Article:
Salsa: Is a popular dance style to a complex mix of many different rhythms and countries. There are indications the term Salsa was coined by radio jockeys in Puerto Rico as early as the 1960’s. Later associated with a new York sound developed by Puerto Rican musicians. Salsa is considered the national music and dance of Puerto Rico. The music can be differentiated by the beat, which is slower than the one that other countries express, it’s passionate and romantic. The fusion of an Afro-Caribbean beat with enhanced jazz textures results in an aggressive high energy pulse which has become popular everywhere. Many of the patterns are closely related to those of the Mambo, Guaracha, Guaguanco and Cha Cha Cha.
Bachata: The authentic bachata dance is originally from the Dominican Republic, where the music was also born. The original slow style of the 60s was danced in closed embrace, in particular with the bolero. The bachata’s basic steps are moving within a small square (side to side tab, to the left and side to side tab, to the right) are inspired from the bolero steps but is an evolved version of those including a tap and also syncopation (steps in between the beats) depending on the dynamics of the music being played. The hand placement will vary with the dancers position which can be very close to semi close to open.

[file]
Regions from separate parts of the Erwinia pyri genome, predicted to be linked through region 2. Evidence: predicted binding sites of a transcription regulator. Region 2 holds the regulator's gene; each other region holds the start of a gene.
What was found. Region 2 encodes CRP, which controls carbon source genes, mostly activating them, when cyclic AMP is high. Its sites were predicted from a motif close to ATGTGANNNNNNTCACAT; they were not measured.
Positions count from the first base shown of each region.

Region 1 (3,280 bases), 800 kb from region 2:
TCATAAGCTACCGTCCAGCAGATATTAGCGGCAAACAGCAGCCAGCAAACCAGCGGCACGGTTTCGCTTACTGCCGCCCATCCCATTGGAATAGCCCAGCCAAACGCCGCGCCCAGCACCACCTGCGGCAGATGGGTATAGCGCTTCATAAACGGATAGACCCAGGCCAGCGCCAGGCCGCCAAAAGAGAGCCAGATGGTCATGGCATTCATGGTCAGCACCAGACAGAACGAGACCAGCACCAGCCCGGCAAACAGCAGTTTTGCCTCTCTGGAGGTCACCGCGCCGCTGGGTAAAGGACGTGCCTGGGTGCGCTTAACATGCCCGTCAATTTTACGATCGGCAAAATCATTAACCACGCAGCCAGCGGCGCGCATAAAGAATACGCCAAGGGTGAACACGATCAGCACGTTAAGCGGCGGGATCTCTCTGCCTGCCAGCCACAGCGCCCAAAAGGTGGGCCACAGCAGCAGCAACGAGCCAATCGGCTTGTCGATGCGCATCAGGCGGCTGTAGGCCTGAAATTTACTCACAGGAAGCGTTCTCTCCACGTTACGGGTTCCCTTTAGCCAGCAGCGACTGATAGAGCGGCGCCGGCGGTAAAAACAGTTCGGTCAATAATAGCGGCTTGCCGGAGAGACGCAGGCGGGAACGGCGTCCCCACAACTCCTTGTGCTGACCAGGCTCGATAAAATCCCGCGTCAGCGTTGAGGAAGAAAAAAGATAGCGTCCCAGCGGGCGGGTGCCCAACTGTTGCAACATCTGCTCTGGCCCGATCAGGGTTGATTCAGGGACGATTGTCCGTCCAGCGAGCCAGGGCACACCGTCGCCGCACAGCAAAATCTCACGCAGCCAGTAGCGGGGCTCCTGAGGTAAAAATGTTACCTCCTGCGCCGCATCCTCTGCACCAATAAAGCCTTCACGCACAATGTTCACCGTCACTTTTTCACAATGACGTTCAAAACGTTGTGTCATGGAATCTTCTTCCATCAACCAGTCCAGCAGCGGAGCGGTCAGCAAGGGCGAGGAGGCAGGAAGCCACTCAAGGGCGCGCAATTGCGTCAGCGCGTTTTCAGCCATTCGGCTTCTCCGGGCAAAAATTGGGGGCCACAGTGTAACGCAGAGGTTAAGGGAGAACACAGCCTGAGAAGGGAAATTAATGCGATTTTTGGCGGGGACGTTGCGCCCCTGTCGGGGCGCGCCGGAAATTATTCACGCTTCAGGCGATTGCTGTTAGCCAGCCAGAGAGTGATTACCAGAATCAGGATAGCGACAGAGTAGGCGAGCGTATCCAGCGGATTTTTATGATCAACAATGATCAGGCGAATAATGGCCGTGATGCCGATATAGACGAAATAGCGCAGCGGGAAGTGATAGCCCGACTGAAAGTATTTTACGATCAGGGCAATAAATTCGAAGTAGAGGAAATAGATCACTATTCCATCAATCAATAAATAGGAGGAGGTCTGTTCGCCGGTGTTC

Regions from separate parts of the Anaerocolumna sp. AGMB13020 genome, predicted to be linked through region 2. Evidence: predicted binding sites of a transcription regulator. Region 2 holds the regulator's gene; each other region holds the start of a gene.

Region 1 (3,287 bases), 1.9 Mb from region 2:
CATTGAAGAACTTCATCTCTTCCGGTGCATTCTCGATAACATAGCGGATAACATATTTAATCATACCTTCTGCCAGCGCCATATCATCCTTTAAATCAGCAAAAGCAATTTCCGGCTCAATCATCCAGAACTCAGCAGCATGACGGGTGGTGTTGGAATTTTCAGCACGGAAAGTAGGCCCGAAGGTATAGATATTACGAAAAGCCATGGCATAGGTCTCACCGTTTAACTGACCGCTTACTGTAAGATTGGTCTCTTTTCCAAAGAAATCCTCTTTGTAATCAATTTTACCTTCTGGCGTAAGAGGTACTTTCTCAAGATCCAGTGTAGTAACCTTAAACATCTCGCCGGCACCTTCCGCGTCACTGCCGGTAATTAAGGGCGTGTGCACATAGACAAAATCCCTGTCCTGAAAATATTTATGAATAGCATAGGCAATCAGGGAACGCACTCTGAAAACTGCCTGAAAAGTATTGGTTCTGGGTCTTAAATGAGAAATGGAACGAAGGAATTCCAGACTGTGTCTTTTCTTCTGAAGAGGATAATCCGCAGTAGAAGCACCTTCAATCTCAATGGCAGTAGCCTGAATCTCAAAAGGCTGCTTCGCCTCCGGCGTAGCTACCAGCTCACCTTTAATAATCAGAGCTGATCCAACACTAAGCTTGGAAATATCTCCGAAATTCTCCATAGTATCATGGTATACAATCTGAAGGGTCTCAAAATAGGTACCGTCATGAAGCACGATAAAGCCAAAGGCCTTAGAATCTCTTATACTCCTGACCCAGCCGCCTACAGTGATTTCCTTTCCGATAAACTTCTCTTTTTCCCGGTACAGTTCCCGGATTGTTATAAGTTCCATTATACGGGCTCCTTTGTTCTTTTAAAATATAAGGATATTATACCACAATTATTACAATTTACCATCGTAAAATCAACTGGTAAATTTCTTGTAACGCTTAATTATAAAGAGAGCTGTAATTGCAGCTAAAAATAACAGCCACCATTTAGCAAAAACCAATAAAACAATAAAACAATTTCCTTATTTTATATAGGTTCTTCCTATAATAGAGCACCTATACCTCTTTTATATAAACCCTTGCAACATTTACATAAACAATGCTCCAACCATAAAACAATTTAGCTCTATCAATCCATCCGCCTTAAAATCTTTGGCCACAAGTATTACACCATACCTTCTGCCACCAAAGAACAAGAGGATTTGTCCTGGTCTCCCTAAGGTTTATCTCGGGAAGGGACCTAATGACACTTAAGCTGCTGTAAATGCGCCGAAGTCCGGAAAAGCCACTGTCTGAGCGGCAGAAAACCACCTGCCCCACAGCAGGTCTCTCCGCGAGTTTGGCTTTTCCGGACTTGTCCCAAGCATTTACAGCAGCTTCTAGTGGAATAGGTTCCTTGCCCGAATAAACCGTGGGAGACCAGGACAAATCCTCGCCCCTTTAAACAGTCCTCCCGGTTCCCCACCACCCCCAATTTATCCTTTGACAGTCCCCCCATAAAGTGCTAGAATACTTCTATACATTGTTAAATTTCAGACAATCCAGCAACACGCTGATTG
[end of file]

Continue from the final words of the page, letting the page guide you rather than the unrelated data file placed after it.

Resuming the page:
Merengue: Its simple small steps and characteristic hip swing, complete with graceful arm flourishes make this dance easy to learn and perfect for fast Latin music. The merengue is a popular dance of Haiti and the Dominican Republic. There is an old tale about a famous military General Maringie who was wounded in battle and developed a limp. He got up to dance at a celebration in his honor, and danced dragging his injured leg. All the other men present, rather than embarrass him, danced in a similar way and thus was born the Merengue. Or it might simply have started as a peasant dance in the Dominican Republic by African slaves.
Guajira: This dance came from NY. I was the first to start teaching it in the Tampa Bay Area. It derives from cha cha cha and it’s danced with merengue music allowing the dancers to alternate between the merengue dance and guajira. This makes the merengue more exciting by allowing to use many of the Salsa turns.